During malaria data collection, any malaria intervention activities that had been taken in each year to control malaria were collected using a well-prepared checklist. There was increased attention to malaria control and preventive activities by different responsible bodies, increased awareness of the community on the use of insecticide-treated bed nets (ITNs), and other malaria control activities through health education, increased accessibility of ITNs to the community, the increment of a budget for malaria control and prevention activities (personal communication with the head of the health center). But in the study area, there were no special factors that attributed to the increased or decreased occurrence of malaria cases.

Data quality control

The completeness of the malaria registration books in the health center was first assessed to ensure the quality of data. Then, a data collection format sheet was prepared and used for data recording. Before data extraction, data collectors were adequately trained about the data extraction. The overall process of data extraction was followed up by the investigators, where a sample of completed data collection forms was randomly selected and checked daily for accuracy, completeness, and consistency. We have also checked the number of confirmed cases with the number of suspected cases throughout the reviewed data.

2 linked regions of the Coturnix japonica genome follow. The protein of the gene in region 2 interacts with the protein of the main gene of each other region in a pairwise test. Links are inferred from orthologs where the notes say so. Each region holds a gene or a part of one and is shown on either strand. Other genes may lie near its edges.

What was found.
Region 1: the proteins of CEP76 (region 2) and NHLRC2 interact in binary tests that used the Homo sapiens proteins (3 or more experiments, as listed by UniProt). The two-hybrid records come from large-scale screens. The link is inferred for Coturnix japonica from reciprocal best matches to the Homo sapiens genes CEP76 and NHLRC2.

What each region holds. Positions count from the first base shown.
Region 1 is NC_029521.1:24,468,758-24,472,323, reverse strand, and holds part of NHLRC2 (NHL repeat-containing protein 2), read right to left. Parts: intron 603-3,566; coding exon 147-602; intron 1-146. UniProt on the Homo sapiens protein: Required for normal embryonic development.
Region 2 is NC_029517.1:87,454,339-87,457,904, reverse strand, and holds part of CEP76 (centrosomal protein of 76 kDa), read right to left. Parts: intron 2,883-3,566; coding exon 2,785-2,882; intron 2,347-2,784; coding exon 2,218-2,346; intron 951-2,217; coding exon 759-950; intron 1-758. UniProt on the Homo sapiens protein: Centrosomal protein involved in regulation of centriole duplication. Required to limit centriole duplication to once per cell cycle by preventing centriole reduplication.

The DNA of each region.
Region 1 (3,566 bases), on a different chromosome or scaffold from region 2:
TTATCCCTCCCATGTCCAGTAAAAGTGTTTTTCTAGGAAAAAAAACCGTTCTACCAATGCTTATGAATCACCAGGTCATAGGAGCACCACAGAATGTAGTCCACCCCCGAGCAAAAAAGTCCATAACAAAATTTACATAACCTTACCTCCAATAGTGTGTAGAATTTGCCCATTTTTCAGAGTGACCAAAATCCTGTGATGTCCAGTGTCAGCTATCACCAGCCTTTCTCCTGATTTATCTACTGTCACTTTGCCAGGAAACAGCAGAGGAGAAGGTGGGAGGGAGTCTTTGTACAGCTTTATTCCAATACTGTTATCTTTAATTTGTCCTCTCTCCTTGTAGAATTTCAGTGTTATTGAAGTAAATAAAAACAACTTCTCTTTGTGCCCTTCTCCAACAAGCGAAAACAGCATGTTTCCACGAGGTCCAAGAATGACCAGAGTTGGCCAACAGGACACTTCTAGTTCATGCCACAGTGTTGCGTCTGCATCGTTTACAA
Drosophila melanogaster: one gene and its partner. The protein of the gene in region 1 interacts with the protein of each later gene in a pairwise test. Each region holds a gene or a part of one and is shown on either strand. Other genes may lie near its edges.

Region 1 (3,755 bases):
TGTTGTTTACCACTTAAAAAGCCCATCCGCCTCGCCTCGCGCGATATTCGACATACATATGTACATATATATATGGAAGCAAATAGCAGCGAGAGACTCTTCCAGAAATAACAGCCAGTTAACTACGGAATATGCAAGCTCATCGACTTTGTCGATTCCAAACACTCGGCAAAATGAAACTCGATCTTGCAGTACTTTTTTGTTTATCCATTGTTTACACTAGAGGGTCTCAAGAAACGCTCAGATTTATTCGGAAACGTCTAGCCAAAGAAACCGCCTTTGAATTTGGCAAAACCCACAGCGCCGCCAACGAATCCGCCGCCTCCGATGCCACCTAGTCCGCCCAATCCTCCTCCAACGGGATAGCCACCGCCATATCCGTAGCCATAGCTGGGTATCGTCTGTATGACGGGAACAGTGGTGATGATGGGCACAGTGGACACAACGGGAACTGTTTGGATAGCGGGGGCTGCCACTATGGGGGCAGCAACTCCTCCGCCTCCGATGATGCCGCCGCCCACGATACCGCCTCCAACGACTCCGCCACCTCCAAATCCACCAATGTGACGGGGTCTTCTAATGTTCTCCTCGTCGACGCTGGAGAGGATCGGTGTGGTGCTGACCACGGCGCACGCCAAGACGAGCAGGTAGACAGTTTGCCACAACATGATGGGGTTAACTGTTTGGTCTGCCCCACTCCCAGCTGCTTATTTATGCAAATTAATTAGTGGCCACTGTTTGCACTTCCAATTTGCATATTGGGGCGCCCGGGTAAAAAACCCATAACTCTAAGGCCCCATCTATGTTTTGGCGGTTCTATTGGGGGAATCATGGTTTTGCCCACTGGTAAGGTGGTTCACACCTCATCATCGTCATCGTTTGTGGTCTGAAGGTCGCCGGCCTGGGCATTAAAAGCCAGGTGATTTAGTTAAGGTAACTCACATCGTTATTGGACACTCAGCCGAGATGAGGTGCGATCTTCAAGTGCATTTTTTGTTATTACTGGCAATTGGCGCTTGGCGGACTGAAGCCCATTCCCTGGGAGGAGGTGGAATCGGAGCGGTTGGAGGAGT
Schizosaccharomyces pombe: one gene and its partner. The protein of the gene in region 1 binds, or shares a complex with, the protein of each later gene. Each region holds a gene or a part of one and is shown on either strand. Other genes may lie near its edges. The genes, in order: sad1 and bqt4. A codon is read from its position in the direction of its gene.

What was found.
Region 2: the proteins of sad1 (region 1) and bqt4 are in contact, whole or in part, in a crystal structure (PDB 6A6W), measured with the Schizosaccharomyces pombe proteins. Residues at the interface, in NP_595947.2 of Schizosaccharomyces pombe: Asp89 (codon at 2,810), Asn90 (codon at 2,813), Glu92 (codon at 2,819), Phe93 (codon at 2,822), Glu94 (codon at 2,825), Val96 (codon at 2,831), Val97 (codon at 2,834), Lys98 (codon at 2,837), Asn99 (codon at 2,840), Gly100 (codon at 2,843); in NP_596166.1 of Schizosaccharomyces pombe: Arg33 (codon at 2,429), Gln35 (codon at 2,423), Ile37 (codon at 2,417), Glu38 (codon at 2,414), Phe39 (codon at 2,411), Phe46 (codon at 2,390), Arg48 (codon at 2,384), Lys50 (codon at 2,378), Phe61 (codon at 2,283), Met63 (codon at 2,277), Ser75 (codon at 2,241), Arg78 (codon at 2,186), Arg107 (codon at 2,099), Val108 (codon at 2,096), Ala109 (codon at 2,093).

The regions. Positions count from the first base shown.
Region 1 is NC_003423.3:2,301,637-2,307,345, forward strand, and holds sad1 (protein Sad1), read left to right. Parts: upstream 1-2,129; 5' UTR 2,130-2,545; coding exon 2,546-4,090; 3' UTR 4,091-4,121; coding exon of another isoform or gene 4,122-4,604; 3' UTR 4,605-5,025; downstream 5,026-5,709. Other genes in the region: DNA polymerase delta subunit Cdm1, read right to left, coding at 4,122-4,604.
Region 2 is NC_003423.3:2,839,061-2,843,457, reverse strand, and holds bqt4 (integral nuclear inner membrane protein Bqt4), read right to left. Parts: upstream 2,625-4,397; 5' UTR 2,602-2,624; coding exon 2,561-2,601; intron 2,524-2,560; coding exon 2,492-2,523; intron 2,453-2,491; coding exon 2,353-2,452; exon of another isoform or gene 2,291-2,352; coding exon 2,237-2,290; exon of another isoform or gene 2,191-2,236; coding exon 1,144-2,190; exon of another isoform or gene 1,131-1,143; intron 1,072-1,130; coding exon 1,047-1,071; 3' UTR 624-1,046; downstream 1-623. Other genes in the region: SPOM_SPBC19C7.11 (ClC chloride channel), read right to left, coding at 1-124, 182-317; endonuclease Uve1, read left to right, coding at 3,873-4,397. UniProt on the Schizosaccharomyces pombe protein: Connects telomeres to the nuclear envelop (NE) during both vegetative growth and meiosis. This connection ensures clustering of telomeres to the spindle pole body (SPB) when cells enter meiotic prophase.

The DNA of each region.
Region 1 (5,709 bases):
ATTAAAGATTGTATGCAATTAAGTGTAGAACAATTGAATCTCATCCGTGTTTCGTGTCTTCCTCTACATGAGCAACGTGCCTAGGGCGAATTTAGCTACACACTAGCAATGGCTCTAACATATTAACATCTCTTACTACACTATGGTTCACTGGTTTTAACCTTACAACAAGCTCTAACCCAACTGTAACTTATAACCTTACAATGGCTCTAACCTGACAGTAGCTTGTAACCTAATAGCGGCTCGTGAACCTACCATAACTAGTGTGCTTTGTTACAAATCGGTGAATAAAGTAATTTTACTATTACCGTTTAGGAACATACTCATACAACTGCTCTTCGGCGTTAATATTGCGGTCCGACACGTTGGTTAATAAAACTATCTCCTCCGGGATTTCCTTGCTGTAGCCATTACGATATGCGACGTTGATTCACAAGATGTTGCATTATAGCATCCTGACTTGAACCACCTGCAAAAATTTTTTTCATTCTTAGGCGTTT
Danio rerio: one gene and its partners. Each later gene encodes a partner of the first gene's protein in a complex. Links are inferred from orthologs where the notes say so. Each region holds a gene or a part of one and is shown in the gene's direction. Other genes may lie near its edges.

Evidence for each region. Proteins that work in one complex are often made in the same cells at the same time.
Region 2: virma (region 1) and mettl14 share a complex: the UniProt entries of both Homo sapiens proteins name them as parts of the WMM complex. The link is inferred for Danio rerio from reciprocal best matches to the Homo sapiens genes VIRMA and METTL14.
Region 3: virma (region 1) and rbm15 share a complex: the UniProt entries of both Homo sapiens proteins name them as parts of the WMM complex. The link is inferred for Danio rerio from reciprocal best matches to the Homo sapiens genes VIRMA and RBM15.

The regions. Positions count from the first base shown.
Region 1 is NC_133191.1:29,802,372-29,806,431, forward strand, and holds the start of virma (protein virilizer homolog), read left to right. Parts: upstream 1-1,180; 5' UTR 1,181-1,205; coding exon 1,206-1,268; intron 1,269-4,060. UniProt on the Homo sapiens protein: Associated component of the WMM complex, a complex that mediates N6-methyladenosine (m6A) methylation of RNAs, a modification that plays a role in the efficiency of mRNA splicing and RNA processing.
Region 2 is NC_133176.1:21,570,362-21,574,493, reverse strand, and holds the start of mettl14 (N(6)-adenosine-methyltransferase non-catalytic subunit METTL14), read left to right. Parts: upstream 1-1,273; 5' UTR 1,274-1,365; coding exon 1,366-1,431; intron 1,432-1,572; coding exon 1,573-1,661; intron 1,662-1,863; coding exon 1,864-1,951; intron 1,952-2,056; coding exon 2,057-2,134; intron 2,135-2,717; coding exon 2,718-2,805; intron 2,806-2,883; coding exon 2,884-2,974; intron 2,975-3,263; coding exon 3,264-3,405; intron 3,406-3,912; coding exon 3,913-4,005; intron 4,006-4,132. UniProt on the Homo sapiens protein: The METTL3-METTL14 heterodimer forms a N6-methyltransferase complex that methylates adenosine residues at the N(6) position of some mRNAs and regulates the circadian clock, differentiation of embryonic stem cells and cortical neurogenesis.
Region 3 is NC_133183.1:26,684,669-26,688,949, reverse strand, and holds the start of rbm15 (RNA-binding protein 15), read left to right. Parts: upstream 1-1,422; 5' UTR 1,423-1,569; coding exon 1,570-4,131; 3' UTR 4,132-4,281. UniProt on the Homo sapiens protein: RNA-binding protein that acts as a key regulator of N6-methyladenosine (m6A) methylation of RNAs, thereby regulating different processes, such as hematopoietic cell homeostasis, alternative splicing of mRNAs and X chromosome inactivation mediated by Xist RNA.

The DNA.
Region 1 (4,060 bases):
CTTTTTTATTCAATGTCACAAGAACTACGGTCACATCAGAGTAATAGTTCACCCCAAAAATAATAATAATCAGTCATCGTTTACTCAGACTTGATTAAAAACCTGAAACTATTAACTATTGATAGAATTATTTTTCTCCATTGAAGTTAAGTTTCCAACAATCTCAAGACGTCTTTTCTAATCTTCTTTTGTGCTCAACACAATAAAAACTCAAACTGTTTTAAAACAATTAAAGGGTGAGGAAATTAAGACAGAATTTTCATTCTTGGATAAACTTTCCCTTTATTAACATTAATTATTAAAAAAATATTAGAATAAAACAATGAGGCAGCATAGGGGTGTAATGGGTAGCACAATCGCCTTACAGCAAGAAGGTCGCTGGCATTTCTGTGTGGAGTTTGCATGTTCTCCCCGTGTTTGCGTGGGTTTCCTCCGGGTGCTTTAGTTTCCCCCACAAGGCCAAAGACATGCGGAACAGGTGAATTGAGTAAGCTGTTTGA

Data processing and analysis

Data were entered using Epi Data 3.1 and analyzed using Statistical Package for the Social Science (SPSS 20.0). Descriptive statistics were employed to calculate frequencies and percentages of overall malaria cases, trends of malaria transmission in terms of years, Plasmodium species, gender, age, and distribution by season (months). The Pearson´s Chi-square test was used to describe the associations of variables. Test of significance was estimated assuming a at 0.05 and a p-value less than 0.05 was considered significant. Findings were summarized using tables, line graphs, and bar charts.

Ethics consideration